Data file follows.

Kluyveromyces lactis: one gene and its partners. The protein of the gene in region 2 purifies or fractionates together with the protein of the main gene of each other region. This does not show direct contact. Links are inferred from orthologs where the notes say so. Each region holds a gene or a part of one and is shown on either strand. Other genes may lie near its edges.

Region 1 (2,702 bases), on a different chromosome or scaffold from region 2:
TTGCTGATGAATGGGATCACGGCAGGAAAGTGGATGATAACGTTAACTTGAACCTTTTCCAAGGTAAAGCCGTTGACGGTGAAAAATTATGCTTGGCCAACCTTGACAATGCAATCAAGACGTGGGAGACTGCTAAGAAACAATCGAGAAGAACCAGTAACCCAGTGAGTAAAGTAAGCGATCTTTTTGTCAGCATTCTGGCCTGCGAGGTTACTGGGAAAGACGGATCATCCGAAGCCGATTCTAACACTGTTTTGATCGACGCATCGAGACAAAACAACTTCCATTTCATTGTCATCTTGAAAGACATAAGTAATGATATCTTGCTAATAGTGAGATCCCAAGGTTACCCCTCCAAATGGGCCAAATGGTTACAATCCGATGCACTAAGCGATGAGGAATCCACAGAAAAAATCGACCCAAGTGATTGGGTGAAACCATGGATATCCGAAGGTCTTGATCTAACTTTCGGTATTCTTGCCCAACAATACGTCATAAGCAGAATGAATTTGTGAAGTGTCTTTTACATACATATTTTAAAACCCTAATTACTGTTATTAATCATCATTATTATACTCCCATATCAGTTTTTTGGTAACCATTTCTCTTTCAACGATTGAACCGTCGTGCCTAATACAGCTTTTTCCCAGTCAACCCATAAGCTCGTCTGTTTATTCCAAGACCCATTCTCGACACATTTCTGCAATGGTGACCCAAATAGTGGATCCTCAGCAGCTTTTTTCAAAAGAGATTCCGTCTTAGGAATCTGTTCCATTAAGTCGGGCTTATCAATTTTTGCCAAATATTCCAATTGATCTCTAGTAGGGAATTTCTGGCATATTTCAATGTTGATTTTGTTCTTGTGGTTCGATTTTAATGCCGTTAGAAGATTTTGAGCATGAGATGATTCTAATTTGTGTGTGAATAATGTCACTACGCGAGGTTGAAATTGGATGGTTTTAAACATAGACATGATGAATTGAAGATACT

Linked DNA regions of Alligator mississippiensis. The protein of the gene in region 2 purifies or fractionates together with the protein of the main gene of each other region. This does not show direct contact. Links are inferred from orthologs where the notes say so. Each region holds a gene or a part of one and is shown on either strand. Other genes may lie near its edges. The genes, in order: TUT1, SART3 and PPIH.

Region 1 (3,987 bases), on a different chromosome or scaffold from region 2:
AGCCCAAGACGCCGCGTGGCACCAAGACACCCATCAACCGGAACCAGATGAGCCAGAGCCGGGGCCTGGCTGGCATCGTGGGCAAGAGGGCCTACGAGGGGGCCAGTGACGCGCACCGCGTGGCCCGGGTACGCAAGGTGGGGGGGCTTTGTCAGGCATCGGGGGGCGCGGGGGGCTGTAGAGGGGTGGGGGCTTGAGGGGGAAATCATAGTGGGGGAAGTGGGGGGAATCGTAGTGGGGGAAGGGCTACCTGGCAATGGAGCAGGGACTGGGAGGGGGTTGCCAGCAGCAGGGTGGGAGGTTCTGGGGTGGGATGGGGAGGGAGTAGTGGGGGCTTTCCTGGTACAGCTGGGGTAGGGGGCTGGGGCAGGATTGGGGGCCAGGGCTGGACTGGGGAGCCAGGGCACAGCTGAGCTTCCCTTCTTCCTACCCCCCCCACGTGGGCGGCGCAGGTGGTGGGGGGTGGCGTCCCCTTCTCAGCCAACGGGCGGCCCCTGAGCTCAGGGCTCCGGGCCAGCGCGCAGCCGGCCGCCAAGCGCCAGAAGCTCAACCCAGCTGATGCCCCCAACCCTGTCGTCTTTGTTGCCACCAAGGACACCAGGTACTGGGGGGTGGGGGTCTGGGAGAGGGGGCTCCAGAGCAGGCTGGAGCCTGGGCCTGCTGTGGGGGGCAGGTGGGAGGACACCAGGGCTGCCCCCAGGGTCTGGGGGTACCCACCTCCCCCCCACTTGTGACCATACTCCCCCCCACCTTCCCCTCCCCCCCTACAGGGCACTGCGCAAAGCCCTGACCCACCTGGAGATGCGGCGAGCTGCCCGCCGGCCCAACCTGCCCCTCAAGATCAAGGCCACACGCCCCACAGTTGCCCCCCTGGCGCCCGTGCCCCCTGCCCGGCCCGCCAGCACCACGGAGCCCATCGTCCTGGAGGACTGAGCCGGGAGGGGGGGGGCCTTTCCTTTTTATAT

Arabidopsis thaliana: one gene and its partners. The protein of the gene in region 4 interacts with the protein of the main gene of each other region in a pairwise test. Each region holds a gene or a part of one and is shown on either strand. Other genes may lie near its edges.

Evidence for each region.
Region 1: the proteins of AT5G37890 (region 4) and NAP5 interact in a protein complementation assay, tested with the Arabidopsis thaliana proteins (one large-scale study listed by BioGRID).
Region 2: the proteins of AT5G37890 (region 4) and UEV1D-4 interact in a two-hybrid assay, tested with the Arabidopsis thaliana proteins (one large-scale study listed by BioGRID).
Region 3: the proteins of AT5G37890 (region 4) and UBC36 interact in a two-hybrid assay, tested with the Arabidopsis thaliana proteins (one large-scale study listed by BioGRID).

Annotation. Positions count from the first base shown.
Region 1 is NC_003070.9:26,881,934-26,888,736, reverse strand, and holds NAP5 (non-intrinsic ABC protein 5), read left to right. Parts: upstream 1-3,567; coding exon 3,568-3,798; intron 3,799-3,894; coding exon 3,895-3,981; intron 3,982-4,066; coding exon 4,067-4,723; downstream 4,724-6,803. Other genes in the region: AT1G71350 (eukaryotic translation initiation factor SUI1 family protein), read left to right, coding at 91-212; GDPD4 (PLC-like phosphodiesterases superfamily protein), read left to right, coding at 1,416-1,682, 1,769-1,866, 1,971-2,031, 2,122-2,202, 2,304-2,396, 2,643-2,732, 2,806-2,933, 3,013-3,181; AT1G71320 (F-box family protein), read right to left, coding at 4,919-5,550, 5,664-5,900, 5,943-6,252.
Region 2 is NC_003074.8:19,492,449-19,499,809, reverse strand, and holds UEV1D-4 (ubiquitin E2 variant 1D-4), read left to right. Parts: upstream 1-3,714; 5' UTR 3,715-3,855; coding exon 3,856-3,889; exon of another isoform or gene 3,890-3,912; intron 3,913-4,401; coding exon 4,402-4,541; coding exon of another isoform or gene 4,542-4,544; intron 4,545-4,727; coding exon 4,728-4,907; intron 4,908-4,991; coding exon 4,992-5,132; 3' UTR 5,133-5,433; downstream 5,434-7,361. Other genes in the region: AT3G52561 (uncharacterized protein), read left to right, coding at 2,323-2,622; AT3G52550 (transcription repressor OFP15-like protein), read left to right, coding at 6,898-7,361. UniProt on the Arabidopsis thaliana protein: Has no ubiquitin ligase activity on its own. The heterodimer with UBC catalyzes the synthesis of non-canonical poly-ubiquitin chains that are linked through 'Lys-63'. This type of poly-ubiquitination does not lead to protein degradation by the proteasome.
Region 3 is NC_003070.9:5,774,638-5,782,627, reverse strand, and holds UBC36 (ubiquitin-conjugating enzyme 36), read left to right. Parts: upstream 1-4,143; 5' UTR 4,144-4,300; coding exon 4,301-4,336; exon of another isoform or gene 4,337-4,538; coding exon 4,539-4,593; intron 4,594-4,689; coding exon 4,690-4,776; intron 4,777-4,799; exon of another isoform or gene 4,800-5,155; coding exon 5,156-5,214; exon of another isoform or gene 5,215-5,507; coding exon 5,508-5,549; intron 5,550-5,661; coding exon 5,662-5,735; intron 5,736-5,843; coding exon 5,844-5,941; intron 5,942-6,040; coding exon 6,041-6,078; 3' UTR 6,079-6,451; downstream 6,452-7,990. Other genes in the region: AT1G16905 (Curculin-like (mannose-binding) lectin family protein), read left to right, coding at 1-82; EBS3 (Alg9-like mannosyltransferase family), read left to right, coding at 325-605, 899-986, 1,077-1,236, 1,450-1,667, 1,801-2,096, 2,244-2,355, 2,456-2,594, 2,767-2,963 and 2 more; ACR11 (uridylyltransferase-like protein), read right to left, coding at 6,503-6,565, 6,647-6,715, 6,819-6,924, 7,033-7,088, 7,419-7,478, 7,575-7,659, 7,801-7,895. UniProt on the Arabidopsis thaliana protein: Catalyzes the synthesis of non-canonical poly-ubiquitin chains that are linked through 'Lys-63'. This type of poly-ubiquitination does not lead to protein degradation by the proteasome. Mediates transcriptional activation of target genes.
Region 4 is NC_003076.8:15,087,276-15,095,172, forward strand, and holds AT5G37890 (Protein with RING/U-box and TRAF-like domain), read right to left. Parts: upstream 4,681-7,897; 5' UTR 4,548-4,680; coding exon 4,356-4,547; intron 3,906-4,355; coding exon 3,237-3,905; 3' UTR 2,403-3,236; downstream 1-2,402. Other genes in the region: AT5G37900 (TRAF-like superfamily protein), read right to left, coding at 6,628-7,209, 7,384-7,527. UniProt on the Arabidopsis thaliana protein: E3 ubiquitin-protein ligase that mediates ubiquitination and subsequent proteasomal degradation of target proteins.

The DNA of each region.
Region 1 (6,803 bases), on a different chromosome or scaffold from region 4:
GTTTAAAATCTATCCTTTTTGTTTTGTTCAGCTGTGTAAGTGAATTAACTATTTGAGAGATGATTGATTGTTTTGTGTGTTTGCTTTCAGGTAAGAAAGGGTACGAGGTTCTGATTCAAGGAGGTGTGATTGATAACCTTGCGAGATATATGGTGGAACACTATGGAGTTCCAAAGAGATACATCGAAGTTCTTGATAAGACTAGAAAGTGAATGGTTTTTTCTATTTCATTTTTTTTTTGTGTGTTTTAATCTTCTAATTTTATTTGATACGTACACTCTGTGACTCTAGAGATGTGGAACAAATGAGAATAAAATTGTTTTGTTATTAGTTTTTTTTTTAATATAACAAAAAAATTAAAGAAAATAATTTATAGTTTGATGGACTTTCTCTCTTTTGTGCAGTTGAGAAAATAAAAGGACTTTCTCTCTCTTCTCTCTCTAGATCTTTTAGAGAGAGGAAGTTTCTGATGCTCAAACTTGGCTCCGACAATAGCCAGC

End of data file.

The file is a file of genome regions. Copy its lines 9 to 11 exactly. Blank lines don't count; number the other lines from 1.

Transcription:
Region 1: the proteins of AT5G37890 (region 4) and NAP5 interact in a protein complementation assay, tested with the Arabidopsis thaliana proteins (one large-scale study listed by BioGRID).
Region 2: the proteins of AT5G37890 (region 4) and UEV1D-4 interact in a two-hybrid assay, tested with the Arabidopsis thaliana proteins (one large-scale study listed by BioGRID).
Region 3: the proteins of AT5G37890 (region 4) and UBC36 interact in a two-hybrid assay, tested with the Arabidopsis thaliana proteins (one large-scale study listed by BioGRID).